You are using an older browser version. Please use a supported version for the best MSN experience.

Top Stories

Dixon wins Honda Indy Toronto

The Canadian Press logoThe Canadian Press 2018-07-15 Mike Shulman
a man riding a motorcycle in front of a crowd © Provided by

TORONTO - Scott Dixon won the Honda Toronto Indy on Sunday, his third title at the event, while Canadian Robert Wickens finished in third in his first race on Canadian soil in more than a decade.

Dixon of New Zealand finished the 85-lap course on the streets surrounding Exhibition Place first, with Simon Pagenaud of France finishing in second and Wickens, from Guelph, Ont., in third.

That's the third year in a row Canadians have landed on the podium. James Hinchcliffe of Oakville, Ont., ended in fourth, after two straight years of third-place finishes, while Zachary Claman De Melo of Montreal was in 14th.

Josef Newgarden looked poised to defend his title and win for the third time in Toronto, leading for most of the first 32 laps on a hot and humid day. The start-time temperature was listed at 27 C but felt like more like 35 C.

But on Turn 1 of lap 33, the 27-year-old American hit the wall, allowing Dixon to take the lead and he cruised to victory from there.

Newgarden entered the event 33 points ahead of Dixon in the championship standings.

Further chaos ensued at the corner as Ryan Hunter-Reay, Graham Rahal, Will Power, Max Chilton, Ed Jones, Alexander Rossi and Sebastien Bourdais were involved in a collision.

Rossi said Saturday a repave of the course would likely create more action heading into the first corner.

"I think it'll allow Turn 1 to be a passing zone now. Before it was still bumpy on the inside, pretty low percentage chance, so now we're able to improve everything from practice for the race."

The incident allowed Wickens and Hinchcliffe to surge into third and fourth.

Wickens moved up to second in lap 35 to trail Dixon, who led until he pitted on lap 55 but retook the lead shortly after.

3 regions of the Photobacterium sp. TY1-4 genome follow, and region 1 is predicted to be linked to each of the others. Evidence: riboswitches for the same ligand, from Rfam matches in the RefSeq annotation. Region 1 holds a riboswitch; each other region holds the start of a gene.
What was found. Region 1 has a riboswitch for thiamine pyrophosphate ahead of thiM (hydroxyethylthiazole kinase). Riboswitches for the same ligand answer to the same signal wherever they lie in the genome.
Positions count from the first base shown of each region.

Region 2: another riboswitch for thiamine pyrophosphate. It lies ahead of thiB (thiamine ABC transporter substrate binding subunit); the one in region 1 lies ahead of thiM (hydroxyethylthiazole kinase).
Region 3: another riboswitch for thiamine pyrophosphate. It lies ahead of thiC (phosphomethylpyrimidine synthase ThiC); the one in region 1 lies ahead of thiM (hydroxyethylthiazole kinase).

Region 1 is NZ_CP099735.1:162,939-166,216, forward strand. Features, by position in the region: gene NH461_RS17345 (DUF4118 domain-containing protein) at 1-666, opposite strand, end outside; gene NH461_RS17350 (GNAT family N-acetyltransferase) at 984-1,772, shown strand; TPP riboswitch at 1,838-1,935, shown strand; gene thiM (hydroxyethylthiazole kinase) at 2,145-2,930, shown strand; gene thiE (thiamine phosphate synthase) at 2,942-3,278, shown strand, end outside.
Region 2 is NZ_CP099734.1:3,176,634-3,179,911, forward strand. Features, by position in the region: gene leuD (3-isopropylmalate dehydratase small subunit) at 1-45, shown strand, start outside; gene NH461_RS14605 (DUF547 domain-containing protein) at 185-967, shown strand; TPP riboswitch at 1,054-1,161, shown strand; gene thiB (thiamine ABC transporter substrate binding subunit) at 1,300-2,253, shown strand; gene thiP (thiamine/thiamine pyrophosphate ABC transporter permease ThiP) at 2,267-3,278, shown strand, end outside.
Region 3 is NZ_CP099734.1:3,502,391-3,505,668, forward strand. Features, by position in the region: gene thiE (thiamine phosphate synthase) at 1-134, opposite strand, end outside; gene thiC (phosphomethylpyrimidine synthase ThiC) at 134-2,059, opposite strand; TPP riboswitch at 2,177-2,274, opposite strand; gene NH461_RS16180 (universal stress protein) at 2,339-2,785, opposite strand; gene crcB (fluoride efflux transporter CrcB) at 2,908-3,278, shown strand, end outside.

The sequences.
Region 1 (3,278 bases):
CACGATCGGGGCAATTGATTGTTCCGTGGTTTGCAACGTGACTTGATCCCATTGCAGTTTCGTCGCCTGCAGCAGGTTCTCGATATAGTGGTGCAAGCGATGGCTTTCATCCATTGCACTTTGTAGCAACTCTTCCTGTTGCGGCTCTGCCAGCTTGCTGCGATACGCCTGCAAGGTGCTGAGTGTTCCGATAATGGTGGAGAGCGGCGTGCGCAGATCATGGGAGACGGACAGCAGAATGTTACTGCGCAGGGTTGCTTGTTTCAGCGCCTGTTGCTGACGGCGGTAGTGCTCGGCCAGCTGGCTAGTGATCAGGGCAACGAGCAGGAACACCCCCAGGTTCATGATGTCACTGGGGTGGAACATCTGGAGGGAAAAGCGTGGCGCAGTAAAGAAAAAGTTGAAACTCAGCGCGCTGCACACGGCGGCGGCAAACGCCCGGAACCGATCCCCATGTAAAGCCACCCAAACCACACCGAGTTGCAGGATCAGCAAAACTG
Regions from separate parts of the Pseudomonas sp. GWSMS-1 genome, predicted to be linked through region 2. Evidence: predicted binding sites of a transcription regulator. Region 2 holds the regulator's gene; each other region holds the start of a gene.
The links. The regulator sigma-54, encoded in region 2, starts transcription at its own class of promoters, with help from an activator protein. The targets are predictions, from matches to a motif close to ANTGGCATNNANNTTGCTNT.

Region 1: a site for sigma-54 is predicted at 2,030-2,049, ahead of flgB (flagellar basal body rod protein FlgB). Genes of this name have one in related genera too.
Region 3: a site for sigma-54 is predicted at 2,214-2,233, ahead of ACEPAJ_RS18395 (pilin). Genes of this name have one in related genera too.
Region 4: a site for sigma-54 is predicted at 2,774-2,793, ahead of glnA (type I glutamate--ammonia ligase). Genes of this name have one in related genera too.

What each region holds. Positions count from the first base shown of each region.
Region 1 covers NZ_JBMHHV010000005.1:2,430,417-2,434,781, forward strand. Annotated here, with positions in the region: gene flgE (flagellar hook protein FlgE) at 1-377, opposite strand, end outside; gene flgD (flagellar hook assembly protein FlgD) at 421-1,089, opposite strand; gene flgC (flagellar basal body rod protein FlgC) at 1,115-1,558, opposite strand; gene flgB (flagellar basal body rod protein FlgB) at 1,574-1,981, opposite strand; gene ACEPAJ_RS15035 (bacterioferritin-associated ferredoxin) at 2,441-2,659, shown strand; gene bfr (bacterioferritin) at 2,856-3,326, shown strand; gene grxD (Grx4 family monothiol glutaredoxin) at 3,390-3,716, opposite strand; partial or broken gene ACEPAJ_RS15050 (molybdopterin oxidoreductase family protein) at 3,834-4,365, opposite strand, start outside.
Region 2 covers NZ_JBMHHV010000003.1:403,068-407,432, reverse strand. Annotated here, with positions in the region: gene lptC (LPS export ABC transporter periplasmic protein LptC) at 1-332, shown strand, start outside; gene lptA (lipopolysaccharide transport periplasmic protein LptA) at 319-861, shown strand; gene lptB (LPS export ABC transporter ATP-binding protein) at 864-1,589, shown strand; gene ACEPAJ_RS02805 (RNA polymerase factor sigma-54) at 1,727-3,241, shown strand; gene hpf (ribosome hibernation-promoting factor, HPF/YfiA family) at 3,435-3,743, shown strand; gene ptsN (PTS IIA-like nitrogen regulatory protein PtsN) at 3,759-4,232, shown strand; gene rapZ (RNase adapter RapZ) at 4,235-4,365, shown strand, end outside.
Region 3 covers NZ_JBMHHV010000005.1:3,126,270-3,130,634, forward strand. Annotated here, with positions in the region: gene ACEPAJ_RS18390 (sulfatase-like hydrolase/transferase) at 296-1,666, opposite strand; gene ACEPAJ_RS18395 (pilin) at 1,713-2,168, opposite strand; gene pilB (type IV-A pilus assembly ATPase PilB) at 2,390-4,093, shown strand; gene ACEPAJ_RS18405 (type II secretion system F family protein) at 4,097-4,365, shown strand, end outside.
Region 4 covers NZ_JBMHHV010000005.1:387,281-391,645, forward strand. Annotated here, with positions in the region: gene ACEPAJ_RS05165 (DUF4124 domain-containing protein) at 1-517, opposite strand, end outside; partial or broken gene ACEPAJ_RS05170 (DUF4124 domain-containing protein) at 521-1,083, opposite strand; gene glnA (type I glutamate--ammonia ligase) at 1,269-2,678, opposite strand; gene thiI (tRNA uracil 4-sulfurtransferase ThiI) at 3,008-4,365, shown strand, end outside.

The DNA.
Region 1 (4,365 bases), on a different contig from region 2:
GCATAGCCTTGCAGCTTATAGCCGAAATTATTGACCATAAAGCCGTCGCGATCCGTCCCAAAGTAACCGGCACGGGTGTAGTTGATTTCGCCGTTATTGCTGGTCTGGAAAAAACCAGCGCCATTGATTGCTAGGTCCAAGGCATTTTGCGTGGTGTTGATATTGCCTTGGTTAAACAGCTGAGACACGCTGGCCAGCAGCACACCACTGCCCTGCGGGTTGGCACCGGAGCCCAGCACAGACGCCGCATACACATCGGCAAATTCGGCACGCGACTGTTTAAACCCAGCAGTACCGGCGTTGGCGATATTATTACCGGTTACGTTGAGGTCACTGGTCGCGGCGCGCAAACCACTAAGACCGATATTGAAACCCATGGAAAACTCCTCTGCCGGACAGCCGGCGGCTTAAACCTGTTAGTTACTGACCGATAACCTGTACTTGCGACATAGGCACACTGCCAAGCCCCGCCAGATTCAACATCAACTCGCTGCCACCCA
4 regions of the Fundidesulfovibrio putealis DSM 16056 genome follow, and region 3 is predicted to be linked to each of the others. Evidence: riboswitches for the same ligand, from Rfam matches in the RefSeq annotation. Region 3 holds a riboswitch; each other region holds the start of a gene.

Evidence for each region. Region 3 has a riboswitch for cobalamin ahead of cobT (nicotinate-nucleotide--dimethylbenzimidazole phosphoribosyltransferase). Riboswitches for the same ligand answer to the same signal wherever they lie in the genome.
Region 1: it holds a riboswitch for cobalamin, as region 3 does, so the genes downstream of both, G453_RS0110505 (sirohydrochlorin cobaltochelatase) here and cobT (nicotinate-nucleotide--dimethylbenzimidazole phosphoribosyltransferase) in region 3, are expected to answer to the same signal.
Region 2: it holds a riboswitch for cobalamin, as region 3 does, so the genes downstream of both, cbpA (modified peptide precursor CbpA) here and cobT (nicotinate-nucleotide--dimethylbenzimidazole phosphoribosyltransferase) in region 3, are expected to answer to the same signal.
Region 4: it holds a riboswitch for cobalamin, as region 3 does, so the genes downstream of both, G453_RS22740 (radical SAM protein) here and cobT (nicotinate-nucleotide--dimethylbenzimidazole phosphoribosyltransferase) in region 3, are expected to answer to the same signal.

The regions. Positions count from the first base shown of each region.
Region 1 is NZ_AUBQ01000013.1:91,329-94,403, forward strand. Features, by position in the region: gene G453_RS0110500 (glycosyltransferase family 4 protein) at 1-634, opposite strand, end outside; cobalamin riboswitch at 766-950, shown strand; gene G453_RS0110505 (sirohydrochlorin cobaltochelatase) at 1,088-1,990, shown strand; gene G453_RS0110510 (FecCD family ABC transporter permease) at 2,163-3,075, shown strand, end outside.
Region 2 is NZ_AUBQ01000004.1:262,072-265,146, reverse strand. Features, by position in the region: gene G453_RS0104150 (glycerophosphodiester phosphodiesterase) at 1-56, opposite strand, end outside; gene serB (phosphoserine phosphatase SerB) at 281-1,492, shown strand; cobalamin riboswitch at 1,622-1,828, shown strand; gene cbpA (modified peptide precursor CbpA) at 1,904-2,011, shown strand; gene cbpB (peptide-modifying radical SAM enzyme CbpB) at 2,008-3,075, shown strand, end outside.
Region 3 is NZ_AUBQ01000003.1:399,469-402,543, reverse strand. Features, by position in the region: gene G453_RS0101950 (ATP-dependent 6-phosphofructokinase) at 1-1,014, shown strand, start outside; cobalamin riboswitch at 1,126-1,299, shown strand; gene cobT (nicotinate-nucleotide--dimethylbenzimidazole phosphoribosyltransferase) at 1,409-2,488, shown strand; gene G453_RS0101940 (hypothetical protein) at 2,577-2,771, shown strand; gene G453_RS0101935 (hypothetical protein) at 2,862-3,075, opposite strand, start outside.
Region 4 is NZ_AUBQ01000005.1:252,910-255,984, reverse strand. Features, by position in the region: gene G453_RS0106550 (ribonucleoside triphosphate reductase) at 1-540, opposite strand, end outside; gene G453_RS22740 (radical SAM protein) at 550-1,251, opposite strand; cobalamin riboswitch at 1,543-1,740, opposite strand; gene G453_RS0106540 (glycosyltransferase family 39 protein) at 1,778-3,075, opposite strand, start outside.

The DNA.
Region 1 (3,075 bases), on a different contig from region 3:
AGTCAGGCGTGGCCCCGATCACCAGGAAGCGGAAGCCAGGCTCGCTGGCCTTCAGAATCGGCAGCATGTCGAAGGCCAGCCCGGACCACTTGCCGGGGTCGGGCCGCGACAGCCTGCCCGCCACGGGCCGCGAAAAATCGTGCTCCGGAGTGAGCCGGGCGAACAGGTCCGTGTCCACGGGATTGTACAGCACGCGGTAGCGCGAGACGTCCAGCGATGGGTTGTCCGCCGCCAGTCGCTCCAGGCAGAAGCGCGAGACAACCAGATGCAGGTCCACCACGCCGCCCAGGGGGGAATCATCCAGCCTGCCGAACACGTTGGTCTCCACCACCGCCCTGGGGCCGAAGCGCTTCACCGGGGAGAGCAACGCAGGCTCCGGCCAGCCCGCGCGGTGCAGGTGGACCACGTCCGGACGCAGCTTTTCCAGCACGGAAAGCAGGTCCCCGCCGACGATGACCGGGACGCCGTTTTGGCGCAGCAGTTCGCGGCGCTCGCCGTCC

This was the first race in Canada for Wickens, an IndyCar rookie, since competing in Toronto as part of the 2007 Champ Car Atlantic. He spent 12 seasons in Europe, including six with German’s DTM series

Paul Tracy remains the only Canadian to win in Toronto, taking the checkered flag in 1993 and 2003.

Newgarden took his sixth pole of his career, and fourth of the year, on Saturday.

Dixon set a course record earlier in qualifying on Saturday, clocking a time of 58.5546 in segment 2. He started the race second and Simon Pagenaud was third.

Dixon also had the fastest lap time of 59.1394 seconds during the final practice earlier today. He was trailed by Newgarden (59.3684) and American Ryan Hunter-Reay (59.3684).

Hinchcliffe came into the race carrying momentum from a come-from-behind win over Newgarden at the Iowa Corn 300 last weekend.

Fans filled the grandstands at the race, which routinely attracted more than 70,000 people and about 170,000 over the course of the weekend during the 1990s and early 2000s.

A representative for Green Savoree said Sunday he expected the three-day turnout to be between 125,000 and 145,000.

There was also renewed talk about the potential of another race north of the border at IndyCar's lone Canadian stop. Co-owner of Schmidt Peterson Motorsports, Ric Peterson, said Saturday he is still pushing for a race in Calgary. He said 2019 is no longer on the table but the following year is still a possibility.

image beaconimage beaconimage beacon